There was a mass exodus from Muncie during the early stages of the quarantine, in which an estimated fifteen hundred people hurriedly fled to live with friends and relatives elsewhere throughout the country.
Mayor Arthur W. Brady assured Muncie residents and the surrounding towns that authorities had the situation “thoroughly under control,” despite numerous failings of the guard staff. The following day, on August 29th, twenty out of twenty-two guards resigned their posts, citing undesirable risks and low pay.
By September 7th, there were dozens of cases of smallpox in Muncie. The Indiana State Board of Health stepped in and took the situation to an extraordinary level, curtailing civil rights in the name of public health. The following proclamation was issued:
1. No public meeting of any sort should be held. No exercises should be held at any church, lodge, opera house, ball ground, or any place (including school when it was to open) of like character.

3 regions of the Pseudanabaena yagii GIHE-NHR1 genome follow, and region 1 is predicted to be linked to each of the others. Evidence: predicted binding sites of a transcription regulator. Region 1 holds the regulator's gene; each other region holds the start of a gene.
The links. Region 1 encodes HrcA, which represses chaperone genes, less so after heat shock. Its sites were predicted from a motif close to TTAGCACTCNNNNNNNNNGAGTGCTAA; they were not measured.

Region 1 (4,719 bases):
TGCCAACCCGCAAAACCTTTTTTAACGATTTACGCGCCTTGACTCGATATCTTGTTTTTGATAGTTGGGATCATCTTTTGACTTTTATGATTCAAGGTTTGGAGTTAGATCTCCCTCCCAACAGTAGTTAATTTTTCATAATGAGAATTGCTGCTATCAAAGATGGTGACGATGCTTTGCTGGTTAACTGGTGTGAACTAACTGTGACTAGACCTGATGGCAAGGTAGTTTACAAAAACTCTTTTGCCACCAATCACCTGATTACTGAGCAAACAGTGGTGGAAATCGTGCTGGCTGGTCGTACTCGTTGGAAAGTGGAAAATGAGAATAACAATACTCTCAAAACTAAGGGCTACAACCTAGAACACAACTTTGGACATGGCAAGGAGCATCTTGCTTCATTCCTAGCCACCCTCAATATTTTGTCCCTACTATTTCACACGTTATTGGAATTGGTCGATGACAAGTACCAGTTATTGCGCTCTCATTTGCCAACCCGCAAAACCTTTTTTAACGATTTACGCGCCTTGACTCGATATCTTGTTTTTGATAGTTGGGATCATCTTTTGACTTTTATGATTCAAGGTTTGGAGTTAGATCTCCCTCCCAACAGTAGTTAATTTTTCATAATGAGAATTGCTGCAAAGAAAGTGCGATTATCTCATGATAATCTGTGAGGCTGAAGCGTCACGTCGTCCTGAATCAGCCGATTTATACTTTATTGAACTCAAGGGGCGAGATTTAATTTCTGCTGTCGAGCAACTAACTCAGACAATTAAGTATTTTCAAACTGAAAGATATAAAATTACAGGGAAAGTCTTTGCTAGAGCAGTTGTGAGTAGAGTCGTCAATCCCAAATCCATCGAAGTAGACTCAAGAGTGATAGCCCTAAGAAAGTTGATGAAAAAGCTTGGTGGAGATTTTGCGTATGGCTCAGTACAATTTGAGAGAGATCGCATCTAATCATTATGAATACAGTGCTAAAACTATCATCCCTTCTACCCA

2. The people generally should remain at their homes as much as possible. Congregations of persons on the streets should be avoided. The police were directed to see that no crowds collected on the street. Loitering or loafing would subject parties to arrest.
3. Special care should be taken to keep at a good distance from the infected houses. No communication should be had with persons infected or in danger of infection.
4. Everybody should be vaccinated, whether vaccinated in the past few years or not.
Muncie officials were so fearful that they suspended library services, burned a number of books, and fumigated every piece of mail and luggage leaving the city.